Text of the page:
It saddens me to say that this is also the last adventure of the Pertwee era that I find myself able to enjoy. Even in this adventure you find the sparkle beginning to diminish, and for his final two adventures The Monster of Peladon and Planet of the Spiders the spark is completely gone. There have definitely been occasions when I have felt that either this story or The Green Death would have been more fitting swan songs for a truly great Doctor …

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Death to the Daleks is available to download on the BBC Store for £4.99

Next time: A classic Tom Baker adventure which takes him to the edge of the known universe …

34 – The Pirate Planet

The second episode of the Key to Time season is very much a marmite taste to Doctor Who fans – but whether you love it or hate it, you are in agreement that the reason why is that it’s a comical performance that verges on pantomime. While the preceding story The Ribos Operation is very much hit and miss (and more miss than hit), by The Pirate Planet you can very evidently see the fingerprints of Douglas Adams at work in Doctor Who, with his humour and narrative style much more evident. I personally greatly enjoy Adam’s offbeat and sardonic humour, which perhaps explains why I enjoy this story, one of only three Doctor Who stories penned by Adams himself.

Seeking the second segment of the Key to Time, the Doctor and Romana land seeking the planet Calufrax, instead landing on Zanak – which for whatever reason is occupying the exact point in space and time that Calufrax ought to be. The planet is under the rule of the tyrannical Captain, a cyborg who is every inch a blustering pirate captain, waited upon by the fastidious Mr Fibuli. As the TARDIS crew seek to discover where Calufrax has gone, they realise that the Captain is nothing more than a puppet for the planet’s presumed dead former Queen, Xanxia. Xanxia established Zanak as able to transfer instantly across space to engulf whole planets, robbing them of their mineral wealth, and enabling her to hold back death and attempt to create a new corporeal form. The Doctor and Romana find themselves in a race to stop the demented Queen before Zanak cannibalises their next target: Earth!

While there are many outstanding performances, it is Bruce Purchase as the Captain who either makes or breaks this story for the viewer. Loud, bombastic and every inch a pirate stereotype, you will either rebel at the caricature, or else embrace it warmly as you realise that the Captain himself is putting on a front, hoping to usurp Xanxia. Baker and Tamm make good use of the humour provided by Adams – indeed I would say this is one of Tamm’s strongest performances in the role, getting a better balance between helpless damsel (The Power of Kroll) and overbearing know-it-all (The Ribos Operation).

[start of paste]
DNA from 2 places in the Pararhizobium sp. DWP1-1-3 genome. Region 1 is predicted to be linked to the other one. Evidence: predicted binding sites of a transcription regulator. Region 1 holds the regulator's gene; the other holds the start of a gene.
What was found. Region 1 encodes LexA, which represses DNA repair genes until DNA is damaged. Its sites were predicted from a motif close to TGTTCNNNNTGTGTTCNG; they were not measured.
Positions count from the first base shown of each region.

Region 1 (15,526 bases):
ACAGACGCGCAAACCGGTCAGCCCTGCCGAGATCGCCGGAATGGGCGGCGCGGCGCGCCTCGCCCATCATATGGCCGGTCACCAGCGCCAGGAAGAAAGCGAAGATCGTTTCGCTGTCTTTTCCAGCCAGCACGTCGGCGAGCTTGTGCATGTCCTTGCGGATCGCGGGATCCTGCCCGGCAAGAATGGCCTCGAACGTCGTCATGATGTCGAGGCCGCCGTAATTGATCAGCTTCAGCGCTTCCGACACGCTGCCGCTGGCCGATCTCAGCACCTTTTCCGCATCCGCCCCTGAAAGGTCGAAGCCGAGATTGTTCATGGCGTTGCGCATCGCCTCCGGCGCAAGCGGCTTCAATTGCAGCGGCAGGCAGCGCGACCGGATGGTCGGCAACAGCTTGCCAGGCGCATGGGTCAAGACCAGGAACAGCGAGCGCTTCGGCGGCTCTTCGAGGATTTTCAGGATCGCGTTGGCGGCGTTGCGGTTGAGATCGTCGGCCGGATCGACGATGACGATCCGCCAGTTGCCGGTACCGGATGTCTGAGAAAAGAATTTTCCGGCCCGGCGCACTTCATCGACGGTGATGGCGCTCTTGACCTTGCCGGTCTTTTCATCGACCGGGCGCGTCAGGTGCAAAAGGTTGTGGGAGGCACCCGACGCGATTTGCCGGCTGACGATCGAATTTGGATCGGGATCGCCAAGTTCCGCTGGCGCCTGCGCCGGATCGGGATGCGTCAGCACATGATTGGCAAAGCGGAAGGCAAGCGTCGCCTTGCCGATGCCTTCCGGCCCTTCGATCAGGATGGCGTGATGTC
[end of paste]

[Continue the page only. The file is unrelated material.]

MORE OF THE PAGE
This story may not be universally loved, but I principally enjoy it for a good straightforward story, and plenty of simple laughs. I cannot think of an occasion when I have watched this story, and not been cheered up by the end of it; which I think is just about the best compliment you can pay to any television material!

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The Pirate Planet
is available to download from the BBC Store for £4.99

Next time: Before Sarah Jane Smith met Davros, she met his villanous creations …

35 – The Mind of Evil

By 2014 I was tantalisingly close to completing my Doctor Who DVD collection. Notwithstanding the agonising over whether to buy the DVDs with currently missing material (The Moonbase for example) a few stories remained, not least this one. And while it was kept until last, it was certainly one of the best!

First of all, let me share why such an excellent adventure was off the shelves for so long. Not only did the BBC get rid of the original broadcast tapes for the Hartnell and Troughton eras, Jon Pertwee’s era was also badly affected. While his entire era survives, certain of his stories only survived in broadcast quality in black and white – examples including Terror of the Autons, The Daemons, and The Ambassadors of Death. For most, they were able to procure low grade colour versions, which could be combined with the high resolution black and white prints to produce something approximating the original broadcast tape – the Destruction of Time website has a good account of this process.